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North Korea Suffers Worst Drought In 40 Years, Major Famine at Risk

North Korean children. Taken somewhere in North Hwanghae province, on the way from Kaesŏng to Haeju. June, 2008. (Photo: Flickr, stephan)
North Korean children. Taken somewhere in North Hwanghae province, on the way from Kaesŏng to Haeju. June, 2008. (Photo: Flickr, stephan)

“As yet it’s not really clear how bad things are as, with everything related to North Korea, the data is hardly transparent.”

North Korea is suffering through a severe drought following rain and snowfall totals this year that were the lowest in the last 37 years. The drought situation risks being even more severe following concerns raised by the United Nations (U.N.) over a lack of food in the country due to economic sanctions. As a result, about 10.1 million North Koreans do not have enough food until the next harvest.

North Korea only received 2.14 inches of rain or snow between January and early May of this year, the lowest in the same timeframe since 1982, as Aljazeera reported. North Korea’s state news agency KCNA described the situation as an “extreme drought.”

The World Food Program (WFP) and the Food and Agriculture Organization (FAO), both U.N. food agencies, released a joint report in April which revealed North Korean crop totals in 2018 were the lowest since 2008 – meaning that 40 percent of the country’s population (or around 10 million people) are in dire need of food.

The situation will be more severe if there is no immediate humanitarian act taken, the report said.

“Many families survive on a monotonous diet of rice and kimchi most of the year, eating very little protein,” said Nicolas Bidault, co-lead of the mission and WFP Senior Regional Vulnerability Analysis and Mapping (VAM) Adviser. “This is worrying because many communities are already extremely vulnerable and any further cuts to already minimal food rations, could push them deep into a hunger crisis,” he added.

Through the year, North Koreans have tried to survive by consuming 300 grams of food every day, the report stated.

North Koreans badly need water now, and the country is trying hard to prevent damage caused by the drought, said the country’s largest daily paper, Rodong Sinmun.

How Severe is the Drought?

The International Red Cross warned the drought was especially devasting to children and breastfeeding women.

“We are particularly concerned about the impact that this early drought will have on children and adults who are already struggling to survive,” said Mohamed Babiker, the head of IFRC’s country office in North Korea.

“Even before this drought, one in five children under five years old was stunted because of poor nutrition. We are concerned that these children will not be able to cope with further stress on their bodies,” he said.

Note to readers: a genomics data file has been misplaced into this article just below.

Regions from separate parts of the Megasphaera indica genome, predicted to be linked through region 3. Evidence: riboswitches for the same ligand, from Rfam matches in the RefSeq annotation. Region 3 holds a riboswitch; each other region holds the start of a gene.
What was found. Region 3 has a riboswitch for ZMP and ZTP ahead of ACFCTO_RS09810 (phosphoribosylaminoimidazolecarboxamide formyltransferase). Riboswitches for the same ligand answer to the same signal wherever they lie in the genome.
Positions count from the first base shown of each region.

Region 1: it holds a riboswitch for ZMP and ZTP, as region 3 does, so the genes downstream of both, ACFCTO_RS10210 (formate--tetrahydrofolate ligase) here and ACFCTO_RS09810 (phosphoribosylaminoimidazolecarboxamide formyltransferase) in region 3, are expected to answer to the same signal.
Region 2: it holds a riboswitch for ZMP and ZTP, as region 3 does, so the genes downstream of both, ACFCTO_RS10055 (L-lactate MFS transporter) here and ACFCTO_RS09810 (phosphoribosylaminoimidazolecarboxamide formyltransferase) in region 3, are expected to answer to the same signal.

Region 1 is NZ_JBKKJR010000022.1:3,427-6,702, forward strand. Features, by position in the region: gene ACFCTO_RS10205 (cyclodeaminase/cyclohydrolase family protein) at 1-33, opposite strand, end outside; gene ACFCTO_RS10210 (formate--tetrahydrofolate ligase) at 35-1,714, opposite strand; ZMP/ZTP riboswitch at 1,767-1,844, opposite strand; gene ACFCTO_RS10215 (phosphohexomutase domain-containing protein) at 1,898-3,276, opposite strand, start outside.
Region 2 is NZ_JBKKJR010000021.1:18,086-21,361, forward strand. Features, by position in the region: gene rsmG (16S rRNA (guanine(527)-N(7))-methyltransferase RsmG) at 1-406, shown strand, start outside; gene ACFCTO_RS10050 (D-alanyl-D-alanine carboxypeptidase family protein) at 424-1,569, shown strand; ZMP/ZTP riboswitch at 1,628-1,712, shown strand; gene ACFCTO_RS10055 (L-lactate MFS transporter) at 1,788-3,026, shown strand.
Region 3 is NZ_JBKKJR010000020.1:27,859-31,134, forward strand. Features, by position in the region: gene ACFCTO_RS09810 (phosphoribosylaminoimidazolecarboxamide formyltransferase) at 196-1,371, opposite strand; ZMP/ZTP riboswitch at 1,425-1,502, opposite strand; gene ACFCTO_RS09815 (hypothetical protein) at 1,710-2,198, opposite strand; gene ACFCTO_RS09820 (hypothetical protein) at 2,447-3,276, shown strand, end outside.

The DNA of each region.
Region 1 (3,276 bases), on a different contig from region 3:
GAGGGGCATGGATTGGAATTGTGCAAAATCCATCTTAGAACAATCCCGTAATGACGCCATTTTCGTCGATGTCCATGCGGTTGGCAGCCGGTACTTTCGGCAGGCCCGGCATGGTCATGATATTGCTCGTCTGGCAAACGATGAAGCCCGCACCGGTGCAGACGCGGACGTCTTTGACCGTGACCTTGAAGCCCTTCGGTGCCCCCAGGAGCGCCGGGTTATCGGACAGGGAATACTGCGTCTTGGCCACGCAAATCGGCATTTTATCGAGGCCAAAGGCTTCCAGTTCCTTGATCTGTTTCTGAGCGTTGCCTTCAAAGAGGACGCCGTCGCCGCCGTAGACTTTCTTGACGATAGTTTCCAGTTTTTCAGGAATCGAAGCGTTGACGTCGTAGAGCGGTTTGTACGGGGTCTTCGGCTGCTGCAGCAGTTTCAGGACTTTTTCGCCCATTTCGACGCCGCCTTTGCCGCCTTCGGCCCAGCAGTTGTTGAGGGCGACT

“As yet it’s not really clear how bad things are as, with everything related to North Korea, the data is hardly transparent,” Oliver Hotham from NK News told the BBC.

If the official data is accurate, North Korea needs to import 1.5 million tons of food to offset production shortage, Hotham added.

Not the First Drought in Recent Years For North Korea

In 2017, North Korea suffered a severe drought which also damaged the production of staple foods such as corn, potato, rice and soybeans. While there was no government information released about the impact of the drought later reports said many died and were malnourished.

Hotham explained to the BBC that inadequate agriculture technology and the country’s current health and food problems have increased North Korea’s vulnerability to such a natural disaster.

Hundreds of thousands of North Koreans were reported to have died from a severe famine in the 1990s, which forced the country to seek aid from international agencies for the first time.

Will Washington Relax Sanctions?

The meeting between President Donald Trump and his North Korean counterpart Kim Jong-Un in Hanoi, Vietnam last February ended with no agreement. Both have a different perspective on the denuclearization process.

Washington wants Pyongyang to stop all nuclear programs before lifting sanctions. While North Korea wants an assurance that the U.S. at least remove half the sanctions before complete denuclearization.

North Korea tested missiles twice last week in what many analysts saw as a form of frustration over the faltered talks. The U.S responded by seizing a North Korean cargo ship containing coal.

“This act of dispossession has clearly indicated that the United States is indeed a gangster country that does not care at all about international laws,” the North Korean ambassador to the United Nations said in a letter sent to Guterres dated Friday, according to North Korea’s KCNA news agency.

The U.S. Justice Department accuses the ship of making illicit coal shipments made in violation of sanctions. The cargo ship, known as the “Wise Honest,” was seized and impounded to American Samoa.

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Yasmeen Rasidi

Yasmeen is a writer and political science graduate of the National University, Jakarta. She covers a variety of topics for Citizen Truth including the Asia and Pacific region, international conflicts and press freedom issues. Yasmeen had worked for Xinhua Indonesia and GeoStrategist previously. She writes from Jakarta, Indonesia.

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